Prop 5 would let state workers hold paid elected posts

EDITOR'S NOTE: This is the fifth in a series of stories on the proposed amendments to the Texas Constitution, which Texas voters will decide on next week, in the Nov. 2 general election.


Staff Writer

Proposition 5: Allows state employees to receive compensation for serving as a member of a governing body of a school district, city, town or other local governmental district.

Background: Dual-office holding is restricted by Section 40, Article XVI, which prohibits a person from holding "more than one civil office of emolument." There are a few exceptions, including justice of the peace, county commissioner and an officer or director of a soil and water conservation district. The phrase "of emolument" limits the constitutional provision to persons who receive monetary profit, gain, or advantage from the office.

A 1972 amendment permits a state employee or any person compensated with state funds to serve on a local governing board without a salary.

The proposed amendment would allow a state employee or other person paid with state funds to serve as a city councilman, school district trustee or other local governmental office, and to receive compensation from both the local entity and the state.

Arguments for:

1. A repeal of the salary prohibition would increase the pool of qualified candidates for local governing board positions. State employees will be more willing to contribute their time and talents if they are compensated for both state and local service.

2. The potential for a conflict of interest between a state employee position and a position on a local governing body, such as a school board or a city council, is negligible.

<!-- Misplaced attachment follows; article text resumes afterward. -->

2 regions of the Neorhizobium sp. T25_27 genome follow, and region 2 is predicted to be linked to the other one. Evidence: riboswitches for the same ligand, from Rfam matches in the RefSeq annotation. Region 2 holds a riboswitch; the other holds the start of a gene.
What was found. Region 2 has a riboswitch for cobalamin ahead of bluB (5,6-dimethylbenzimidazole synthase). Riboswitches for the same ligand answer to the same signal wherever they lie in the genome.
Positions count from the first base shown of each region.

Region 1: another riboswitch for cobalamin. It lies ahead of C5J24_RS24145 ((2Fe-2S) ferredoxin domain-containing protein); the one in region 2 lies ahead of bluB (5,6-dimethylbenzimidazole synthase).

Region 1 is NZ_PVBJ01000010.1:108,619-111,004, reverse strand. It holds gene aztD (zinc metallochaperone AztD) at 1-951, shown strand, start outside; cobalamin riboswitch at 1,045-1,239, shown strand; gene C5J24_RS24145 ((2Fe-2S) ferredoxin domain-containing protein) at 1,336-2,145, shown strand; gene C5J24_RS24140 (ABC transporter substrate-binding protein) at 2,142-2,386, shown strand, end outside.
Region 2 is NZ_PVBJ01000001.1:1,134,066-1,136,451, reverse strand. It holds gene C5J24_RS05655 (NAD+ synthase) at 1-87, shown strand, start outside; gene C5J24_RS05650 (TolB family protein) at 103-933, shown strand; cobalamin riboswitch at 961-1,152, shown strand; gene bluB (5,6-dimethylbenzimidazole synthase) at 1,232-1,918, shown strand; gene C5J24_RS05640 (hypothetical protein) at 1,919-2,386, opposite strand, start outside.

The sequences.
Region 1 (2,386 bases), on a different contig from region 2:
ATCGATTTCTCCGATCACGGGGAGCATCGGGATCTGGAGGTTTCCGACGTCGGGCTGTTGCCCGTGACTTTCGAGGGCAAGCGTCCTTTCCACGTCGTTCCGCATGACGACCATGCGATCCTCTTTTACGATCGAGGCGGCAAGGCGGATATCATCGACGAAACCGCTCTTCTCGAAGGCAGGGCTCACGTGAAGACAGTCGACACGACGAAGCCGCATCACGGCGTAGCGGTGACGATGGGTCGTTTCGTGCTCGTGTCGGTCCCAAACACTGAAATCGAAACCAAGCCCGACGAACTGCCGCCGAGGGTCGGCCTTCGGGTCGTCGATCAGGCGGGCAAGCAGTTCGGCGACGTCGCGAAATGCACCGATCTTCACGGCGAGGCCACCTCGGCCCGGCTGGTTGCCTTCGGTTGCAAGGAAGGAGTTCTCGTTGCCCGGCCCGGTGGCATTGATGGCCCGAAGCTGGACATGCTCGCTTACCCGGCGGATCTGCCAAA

Arguments against:

1. Taxpayers expect their state employees to make a total commitment to the state job. Local government positions are often very time-consuming, complex endeavors.

2. The proposed constitutional amendment is too limited in scope. It would allow state employees or other persons compensated with state funds to serve on governing bodies of local entities, but does not permit those persons to hold other local offices. The amendment should be broadened to allow state employees to seek any local office.

Taken from the Texas Legislative Council's publication, "Analyses of Proposed Constitutional Amendments." Next: Prop. 6, increasing the maximum size of an urban homestead to 10 acres, prescribing permissible uses of urban homesteads, and preventing the overburdening of a homestead.

Red Ribbon Week balloon release set

Bessie Haynes Elementary School is participating in different activities throughout the week in honor of Red Ribbon Week.

On Thursday, balloons will be released at 8:30 a.m., and parents are welcome to participate.

The balloons will have a note attached to them, written by the students, and if anyone finds the notes they are asked to contact the school at 447-7244.